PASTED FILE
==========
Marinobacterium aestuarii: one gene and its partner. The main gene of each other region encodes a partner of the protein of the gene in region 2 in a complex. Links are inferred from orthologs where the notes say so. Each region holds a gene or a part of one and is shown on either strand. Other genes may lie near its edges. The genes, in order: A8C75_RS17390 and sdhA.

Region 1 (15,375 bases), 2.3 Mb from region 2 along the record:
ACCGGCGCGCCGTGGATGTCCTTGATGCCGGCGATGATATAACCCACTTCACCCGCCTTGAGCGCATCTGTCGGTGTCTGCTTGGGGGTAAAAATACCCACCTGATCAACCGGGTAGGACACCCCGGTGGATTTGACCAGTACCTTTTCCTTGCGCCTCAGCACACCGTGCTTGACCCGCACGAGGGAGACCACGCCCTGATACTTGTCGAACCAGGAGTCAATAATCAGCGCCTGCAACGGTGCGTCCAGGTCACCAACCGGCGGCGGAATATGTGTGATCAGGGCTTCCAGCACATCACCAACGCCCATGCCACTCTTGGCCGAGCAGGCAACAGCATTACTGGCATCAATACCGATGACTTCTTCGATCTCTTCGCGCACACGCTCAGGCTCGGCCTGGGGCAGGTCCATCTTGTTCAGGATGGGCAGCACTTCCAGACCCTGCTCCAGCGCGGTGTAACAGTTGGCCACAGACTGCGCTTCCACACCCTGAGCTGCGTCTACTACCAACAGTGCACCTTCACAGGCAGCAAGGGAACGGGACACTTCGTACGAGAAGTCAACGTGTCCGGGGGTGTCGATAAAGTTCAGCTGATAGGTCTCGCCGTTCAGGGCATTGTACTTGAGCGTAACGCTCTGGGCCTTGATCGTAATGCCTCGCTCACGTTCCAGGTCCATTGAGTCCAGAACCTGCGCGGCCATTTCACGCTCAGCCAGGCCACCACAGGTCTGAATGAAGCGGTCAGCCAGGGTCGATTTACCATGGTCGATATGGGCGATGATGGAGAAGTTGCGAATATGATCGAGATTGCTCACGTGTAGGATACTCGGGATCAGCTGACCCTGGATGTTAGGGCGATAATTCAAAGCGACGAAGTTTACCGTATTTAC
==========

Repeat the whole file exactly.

Marinobacterium aestuarii: one gene and its partner. The main gene of each other region encodes a partner of the protein of the gene in region 2 in a complex. Links are inferred from orthologs where the notes say so. Each region holds a gene or a part of one and is shown on either strand. Other genes may lie near its edges. The genes, in order: A8C75_RS17390 and sdhA.

Region 1 (15,375 bases), 2.3 Mb from region 2 along the record:
ACCGGCGCGCCGTGGATGTCCTTGATGCCGGCGATGATATAACCCACTTCACCCGCCTTGAGCGCATCTGTCGGTGTCTGCTTGGGGGTAAAAATACCCACCTGATCAACCGGGTAGGACACCCCGGTGGATTTGACCAGTACCTTTTCCTTGCGCCTCAGCACACCGTGCTTGACCCGCACGAGGGAGACCACGCCCTGATACTTGTCGAACCAGGAGTCAATAATCAGCGCCTGCAACGGTGCGTCCAGGTCACCAACCGGCGGCGGAATATGTGTGATCAGGGCTTCCAGCACATCACCAACGCCCATGCCACTCTTGGCCGAGCAGGCAACAGCATTACTGGCATCAATACCGATGACTTCTTCGATCTCTTCGCGCACACGCTCAGGCTCGGCCTGGGGCAGGTCCATCTTGTTCAGGATGGGCAGCACTTCCAGACCCTGCTCCAGCGCGGTGTAACAGTTGGCCACAGACTGCGCTTCCACACCCTGAGCTGCGTCTACTACCAACAGTGCACCTTCACAGGCAGCAAGGGAACGGGACACTTCGTACGAGAAGTCAACGTGTCCGGGGGTGTCGATAAAGTTCAGCTGATAGGTCTCGCCGTTCAGGGCATTGTACTTGAGCGTAACGCTCTGGGCCTTGATCGTAATGCCTCGCTCACGTTCCAGGTCCATTGAGTCCAGAACCTGCGCGGCCATTTCACGCTCAGCCAGGCCACCACAGGTCTGAATGAAGCGGTCAGCCAGGGTCGATTTACCATGGTCGATATGGGCGATGATGGAGAAGTTGCGAATATGATCGAGATTGCTCACGTGTAGGATACTCGGGATCAGCTGACCCTGGATGTTAGGGCGATAATTCAAAGCGACGAAGTTTACCGTATTTAC